Add To Favorites
Celebrate the fall harvest with decorative ears of Indian corn. Display these handsome ears year after year.
Students research information about the importance of corn, an indigenous crop in North America. Find out about its uses by both Native Americans and later immigrants to the continent. What role does corn play today in cultures around the world? These authentic-looking ears celebrate the history and harvest of corn.
On a clean, dry paper plate, flatten a large handful of Crayola Air-Dry Clay to about one-half inch (2.25 cm) thick.
With a craft stick or plastic knife cut thin ovals about 6" long in the shape of ears of corn. Square off the tops for stems. With a straw, cut out a hole in the top of each ear to hold the husk. Press into the ears with a clip clothespin to make rows of corn kernels. Air-dry the corn for at least 2 days.
Using Crayola Washable Tempera, paint the corn in earth tones. Rinse the brush between colors. To make husks, dip a plain paper towel into the rinse water from your painting. Spread out the corn and husks on a paper plate to air-dry.
To add texture to the corn, add one or more coats of Crayola Texture It! Mixing Medium. For a pearl-like finish, cover with Crayola Pearl It! Mixing Medium. Air-dry the finish.
Roll up the dry paper towel. Pull it through the hole in the top of the corn. String a few ears together with raffia to hang. These make beautiful gifts!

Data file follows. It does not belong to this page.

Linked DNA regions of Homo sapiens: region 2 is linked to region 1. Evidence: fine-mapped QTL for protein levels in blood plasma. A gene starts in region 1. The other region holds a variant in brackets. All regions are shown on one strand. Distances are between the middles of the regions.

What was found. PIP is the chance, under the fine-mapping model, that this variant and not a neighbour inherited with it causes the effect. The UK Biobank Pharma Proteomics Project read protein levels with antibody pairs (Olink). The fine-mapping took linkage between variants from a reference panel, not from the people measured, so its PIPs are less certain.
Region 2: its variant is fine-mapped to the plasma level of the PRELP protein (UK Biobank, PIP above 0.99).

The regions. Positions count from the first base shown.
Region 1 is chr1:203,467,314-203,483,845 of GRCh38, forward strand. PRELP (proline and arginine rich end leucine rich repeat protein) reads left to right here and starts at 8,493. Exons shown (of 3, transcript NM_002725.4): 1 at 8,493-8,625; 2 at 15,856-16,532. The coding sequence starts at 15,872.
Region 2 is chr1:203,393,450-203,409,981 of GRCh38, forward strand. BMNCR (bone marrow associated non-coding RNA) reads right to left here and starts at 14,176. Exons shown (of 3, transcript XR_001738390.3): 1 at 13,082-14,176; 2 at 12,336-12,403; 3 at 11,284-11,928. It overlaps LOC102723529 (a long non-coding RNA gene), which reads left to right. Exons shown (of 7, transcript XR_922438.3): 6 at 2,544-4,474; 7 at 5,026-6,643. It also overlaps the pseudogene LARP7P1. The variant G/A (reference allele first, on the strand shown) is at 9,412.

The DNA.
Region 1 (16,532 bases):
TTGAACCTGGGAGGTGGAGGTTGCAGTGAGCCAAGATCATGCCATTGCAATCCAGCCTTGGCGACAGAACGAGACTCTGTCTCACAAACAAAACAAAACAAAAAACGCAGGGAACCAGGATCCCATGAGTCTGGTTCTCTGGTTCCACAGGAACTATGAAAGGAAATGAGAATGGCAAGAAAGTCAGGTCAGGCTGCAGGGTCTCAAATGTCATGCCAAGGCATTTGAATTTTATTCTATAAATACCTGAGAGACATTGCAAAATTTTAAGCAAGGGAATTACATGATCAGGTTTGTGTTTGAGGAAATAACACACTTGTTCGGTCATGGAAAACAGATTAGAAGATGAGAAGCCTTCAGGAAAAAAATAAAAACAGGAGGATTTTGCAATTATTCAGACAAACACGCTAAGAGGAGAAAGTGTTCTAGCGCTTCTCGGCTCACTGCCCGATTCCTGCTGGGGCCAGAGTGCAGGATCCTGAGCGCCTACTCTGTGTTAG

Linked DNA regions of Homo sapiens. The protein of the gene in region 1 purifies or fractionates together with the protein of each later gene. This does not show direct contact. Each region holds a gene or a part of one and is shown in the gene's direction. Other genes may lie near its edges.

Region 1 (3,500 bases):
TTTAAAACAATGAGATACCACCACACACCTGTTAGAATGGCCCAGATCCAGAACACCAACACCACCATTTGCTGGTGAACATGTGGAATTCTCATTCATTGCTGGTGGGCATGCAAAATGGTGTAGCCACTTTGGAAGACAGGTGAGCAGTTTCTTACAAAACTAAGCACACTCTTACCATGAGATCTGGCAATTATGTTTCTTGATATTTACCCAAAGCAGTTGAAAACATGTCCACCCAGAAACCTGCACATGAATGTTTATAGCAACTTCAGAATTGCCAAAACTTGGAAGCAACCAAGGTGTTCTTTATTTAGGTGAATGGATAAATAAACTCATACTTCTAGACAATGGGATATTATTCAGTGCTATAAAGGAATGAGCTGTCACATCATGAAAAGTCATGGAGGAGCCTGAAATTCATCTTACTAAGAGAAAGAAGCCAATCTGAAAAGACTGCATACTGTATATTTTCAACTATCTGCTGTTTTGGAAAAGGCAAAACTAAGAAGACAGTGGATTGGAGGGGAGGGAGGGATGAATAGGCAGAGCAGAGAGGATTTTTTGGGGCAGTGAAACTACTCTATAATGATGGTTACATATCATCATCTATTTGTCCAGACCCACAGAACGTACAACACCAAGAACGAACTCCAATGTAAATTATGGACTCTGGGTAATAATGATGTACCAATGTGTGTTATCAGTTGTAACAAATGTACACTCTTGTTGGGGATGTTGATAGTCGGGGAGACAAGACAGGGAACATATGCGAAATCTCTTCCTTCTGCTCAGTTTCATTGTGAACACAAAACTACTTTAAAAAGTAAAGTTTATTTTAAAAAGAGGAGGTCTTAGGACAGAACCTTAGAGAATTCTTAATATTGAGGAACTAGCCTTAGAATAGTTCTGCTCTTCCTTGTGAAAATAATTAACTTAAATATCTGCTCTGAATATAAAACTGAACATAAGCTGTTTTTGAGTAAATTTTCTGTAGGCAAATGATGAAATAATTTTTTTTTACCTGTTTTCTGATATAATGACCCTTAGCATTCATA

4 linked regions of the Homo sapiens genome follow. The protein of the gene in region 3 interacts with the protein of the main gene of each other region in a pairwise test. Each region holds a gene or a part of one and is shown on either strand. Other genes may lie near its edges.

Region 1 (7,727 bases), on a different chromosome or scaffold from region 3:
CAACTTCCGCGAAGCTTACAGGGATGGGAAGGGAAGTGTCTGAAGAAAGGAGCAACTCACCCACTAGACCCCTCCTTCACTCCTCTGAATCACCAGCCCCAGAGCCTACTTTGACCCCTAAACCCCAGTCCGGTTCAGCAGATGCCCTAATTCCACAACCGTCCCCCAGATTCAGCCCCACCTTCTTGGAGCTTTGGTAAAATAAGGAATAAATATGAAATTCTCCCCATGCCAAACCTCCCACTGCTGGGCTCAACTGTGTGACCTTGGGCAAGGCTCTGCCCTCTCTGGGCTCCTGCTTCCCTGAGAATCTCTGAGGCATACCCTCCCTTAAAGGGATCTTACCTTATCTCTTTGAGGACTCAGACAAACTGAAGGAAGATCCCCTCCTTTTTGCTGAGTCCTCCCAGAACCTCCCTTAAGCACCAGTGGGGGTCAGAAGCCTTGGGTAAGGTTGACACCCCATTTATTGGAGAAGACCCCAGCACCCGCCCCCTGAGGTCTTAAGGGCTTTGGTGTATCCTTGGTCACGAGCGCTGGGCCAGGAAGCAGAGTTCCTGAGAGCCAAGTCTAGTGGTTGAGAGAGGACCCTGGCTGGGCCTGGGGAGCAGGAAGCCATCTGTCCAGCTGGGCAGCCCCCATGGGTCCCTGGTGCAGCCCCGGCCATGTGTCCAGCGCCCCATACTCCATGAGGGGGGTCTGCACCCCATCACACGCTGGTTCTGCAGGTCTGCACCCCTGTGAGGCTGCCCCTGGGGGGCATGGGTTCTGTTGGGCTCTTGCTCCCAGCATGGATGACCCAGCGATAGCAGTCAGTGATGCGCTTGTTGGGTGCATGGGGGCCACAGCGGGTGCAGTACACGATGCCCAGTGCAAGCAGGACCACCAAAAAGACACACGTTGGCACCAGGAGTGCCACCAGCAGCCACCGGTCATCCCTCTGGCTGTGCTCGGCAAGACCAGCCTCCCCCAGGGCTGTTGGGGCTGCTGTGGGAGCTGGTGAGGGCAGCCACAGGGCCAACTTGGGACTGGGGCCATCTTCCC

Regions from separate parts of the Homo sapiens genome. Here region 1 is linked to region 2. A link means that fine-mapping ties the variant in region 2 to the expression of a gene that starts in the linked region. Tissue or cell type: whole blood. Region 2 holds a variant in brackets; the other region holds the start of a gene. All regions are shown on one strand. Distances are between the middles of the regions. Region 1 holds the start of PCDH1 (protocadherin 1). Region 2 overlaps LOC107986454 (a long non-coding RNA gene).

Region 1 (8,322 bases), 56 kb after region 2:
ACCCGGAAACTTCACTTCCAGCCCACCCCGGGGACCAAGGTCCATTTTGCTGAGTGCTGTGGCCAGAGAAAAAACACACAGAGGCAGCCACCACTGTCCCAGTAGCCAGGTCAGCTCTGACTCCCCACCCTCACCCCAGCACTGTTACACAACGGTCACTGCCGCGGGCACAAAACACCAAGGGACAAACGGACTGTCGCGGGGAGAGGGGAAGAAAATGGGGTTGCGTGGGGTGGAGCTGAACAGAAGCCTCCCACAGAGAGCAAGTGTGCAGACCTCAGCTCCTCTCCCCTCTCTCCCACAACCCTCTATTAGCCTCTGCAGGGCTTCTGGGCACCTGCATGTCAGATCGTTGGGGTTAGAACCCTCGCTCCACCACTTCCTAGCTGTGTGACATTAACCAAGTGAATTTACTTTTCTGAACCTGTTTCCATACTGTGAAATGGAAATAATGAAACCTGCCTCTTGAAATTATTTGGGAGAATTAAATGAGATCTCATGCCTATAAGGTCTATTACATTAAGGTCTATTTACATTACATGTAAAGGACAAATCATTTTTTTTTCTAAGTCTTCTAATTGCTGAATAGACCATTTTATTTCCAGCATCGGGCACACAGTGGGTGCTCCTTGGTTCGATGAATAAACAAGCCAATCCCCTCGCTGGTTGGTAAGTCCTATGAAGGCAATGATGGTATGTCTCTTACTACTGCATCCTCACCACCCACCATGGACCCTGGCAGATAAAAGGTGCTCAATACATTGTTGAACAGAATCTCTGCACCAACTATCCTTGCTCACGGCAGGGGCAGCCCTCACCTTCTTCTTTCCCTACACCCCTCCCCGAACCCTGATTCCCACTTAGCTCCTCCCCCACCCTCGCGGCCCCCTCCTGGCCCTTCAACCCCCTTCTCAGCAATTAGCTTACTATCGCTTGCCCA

People around the world give thanks for their food. Celebrate a harvest of pineapples, pumpkins, or pomegranates-and sho
Add To Favorites
Display the 7 principles of Kwanzaa in a one-of-a-kind accordion window book.
Use ordinary wooden clothespins to create original versions of Guatemalan worry dolls. These minipeople hold important p
Feed teens’ appetite for popular music with this lesson inspired by songs that reflect the times in which they were writ
Create your own coral reef and learn about these delicate ecosystems.
Open the golden door of Ellis Island and explore the history of immigration in the United States.
Use recycled paper bags to simulate leather or bark to create a Native American parfleche for use as an art portfolio.
High school students can teach elementary students about sustainability and environmental issues with this community ser